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What role do incentives play in your transformation?
If you are going to change an organization, you first need to change the people. If you are going to change the people, you first need to change yourself.
Of course, that does not necessarily mean you must ex-change the people for other people, or yourself for someone else, but sometimes that too is required.
Any significant business transformation will require the people to think and act differently. In some cases radically differently. Portfolio Management and IT Governance are not just about tuning the dials on a fine running machine. More and more, it means stewarding change.
Today, right now, leaders in many organizations are trying to steer the organization toward a series of major changes. What worked yesterday, or certainly in 2007, does not work today. This is more true today than it has been in quite some time.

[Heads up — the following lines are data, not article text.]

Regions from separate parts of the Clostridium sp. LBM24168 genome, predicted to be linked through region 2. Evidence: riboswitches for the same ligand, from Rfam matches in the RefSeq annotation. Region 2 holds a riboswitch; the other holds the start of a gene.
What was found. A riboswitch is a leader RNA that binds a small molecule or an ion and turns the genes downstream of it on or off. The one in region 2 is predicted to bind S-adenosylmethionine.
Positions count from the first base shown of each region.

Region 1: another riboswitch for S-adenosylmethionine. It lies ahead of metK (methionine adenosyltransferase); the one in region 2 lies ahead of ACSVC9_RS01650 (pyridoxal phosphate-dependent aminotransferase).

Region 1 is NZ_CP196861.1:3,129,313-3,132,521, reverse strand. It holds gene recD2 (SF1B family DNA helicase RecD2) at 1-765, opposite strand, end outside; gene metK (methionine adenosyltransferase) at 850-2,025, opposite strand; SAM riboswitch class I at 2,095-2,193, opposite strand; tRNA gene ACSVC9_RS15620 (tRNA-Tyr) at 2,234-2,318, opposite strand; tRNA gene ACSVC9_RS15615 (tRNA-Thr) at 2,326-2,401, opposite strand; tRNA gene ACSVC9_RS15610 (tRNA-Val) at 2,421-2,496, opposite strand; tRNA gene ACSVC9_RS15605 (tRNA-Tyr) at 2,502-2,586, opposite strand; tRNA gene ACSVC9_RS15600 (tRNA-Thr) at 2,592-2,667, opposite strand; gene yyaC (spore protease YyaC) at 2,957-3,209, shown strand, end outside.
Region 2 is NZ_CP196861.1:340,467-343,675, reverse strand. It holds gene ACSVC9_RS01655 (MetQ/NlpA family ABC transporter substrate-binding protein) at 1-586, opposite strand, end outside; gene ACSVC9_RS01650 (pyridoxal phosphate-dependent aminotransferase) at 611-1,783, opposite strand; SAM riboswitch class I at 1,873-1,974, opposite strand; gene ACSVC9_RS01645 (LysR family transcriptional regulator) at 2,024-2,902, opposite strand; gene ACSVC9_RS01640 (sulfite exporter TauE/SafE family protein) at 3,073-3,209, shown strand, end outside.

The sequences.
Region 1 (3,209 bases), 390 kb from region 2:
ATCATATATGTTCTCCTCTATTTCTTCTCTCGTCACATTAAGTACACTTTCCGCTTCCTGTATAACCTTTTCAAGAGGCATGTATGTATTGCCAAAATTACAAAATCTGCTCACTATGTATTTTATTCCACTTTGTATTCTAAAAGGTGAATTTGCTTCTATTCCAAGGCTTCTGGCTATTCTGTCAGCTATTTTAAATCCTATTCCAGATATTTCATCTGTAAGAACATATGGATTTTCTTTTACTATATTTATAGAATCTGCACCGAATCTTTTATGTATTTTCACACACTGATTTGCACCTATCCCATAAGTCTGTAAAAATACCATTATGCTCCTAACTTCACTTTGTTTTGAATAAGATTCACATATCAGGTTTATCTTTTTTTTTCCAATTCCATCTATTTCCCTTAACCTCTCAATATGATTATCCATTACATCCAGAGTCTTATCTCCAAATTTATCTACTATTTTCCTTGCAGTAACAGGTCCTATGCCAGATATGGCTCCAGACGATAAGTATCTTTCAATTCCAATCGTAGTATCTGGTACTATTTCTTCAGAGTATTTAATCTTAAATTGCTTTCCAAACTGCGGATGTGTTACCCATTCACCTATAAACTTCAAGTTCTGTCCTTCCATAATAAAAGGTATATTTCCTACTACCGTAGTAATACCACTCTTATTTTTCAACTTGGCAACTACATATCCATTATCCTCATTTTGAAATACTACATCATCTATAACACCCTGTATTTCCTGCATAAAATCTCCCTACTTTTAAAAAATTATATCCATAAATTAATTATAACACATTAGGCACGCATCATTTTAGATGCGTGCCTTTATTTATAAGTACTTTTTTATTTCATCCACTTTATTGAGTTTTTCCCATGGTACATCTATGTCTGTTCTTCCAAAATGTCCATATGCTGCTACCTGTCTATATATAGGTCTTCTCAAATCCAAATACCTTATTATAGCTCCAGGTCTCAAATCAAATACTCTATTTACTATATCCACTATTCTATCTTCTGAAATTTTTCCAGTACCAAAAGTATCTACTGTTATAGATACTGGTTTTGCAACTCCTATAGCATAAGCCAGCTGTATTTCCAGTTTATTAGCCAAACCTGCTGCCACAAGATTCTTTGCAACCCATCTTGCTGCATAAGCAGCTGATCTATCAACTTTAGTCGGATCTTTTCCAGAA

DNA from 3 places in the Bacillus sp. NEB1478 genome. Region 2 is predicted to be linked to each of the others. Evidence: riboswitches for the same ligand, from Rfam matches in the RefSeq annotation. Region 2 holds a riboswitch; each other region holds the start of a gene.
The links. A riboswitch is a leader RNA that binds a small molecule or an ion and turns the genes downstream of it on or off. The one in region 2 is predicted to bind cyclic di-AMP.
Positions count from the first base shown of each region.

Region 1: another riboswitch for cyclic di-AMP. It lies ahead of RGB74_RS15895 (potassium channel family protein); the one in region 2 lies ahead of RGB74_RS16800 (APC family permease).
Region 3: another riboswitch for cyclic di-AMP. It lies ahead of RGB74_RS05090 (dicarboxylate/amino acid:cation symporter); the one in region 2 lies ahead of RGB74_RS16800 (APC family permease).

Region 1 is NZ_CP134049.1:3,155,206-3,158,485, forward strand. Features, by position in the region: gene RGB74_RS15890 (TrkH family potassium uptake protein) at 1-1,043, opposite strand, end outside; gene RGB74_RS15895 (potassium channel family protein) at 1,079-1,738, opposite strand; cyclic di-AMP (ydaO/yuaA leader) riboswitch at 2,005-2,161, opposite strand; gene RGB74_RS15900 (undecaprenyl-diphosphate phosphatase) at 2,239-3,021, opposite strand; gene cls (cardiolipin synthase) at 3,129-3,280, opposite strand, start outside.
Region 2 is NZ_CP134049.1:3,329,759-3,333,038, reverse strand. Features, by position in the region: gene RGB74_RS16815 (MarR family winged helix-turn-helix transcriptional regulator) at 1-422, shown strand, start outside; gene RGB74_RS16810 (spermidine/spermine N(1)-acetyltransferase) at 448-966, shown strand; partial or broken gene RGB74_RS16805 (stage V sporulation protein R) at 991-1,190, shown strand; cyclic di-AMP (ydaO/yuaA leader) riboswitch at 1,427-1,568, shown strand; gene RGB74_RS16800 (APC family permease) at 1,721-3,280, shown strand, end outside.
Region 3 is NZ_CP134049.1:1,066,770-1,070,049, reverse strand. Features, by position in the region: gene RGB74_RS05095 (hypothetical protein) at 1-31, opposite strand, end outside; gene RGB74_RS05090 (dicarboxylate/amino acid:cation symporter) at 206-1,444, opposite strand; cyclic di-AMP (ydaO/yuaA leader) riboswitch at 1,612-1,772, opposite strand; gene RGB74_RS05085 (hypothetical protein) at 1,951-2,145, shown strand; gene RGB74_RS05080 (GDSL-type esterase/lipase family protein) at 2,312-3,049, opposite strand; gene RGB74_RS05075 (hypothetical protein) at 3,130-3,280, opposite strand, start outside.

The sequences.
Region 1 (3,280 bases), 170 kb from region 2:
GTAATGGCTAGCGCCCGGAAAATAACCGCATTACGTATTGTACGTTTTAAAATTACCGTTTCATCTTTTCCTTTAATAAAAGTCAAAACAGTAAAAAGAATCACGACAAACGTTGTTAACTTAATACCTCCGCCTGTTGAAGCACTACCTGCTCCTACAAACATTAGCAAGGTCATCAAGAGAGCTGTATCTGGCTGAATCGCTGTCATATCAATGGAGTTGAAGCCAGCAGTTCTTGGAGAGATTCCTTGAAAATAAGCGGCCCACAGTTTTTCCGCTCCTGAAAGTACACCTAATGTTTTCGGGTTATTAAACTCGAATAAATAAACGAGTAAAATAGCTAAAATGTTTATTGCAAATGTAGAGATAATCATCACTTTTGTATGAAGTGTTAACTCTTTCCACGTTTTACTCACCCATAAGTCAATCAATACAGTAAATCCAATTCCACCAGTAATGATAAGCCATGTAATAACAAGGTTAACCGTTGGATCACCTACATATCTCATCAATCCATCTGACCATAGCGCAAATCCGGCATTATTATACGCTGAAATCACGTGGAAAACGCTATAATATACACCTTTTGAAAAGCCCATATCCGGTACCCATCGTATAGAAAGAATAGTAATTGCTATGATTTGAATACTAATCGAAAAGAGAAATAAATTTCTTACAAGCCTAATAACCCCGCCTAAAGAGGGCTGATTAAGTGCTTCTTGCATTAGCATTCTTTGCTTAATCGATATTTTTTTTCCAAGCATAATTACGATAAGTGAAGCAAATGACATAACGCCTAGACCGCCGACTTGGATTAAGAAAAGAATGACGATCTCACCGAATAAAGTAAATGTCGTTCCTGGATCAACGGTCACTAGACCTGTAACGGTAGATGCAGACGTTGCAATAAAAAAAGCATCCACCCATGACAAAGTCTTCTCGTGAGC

With serious financial reform on the horizon, and major healthcare reform already in the process of rolling out, organizations are looking at serious changes. In some cases, these changes go to the very heart of the organization’s identity.
According to William Easterly, "people respond to incentives." I've read enough of Easterly to say, without hesitation, that he firmly believes this to be the case. This is his fundamental premise and he beats this drum with a firm commitment. In his view, individuals don't do things because they should do them, they don't act because it's the right thing to do. A people takes action as a response to incentives.
In his seminal book "The Elusive Quest for Growth," Easterly repeats this phrase again and again as he looks for ways to stimulate growth in particular economies, especially struggling economies. It's probably not fair to summarize Easterly down to these four words, but if I had to net out his message, it would be that "people respond to incentives." This message should be applied to any significant change initiative.
If you are looking to steer through any form of major change, you might want to consider a close look at the incentives.
After all, people will likely respond to them. But are you in a position to change your own incentives?
(Image source: 360vendormanagement)
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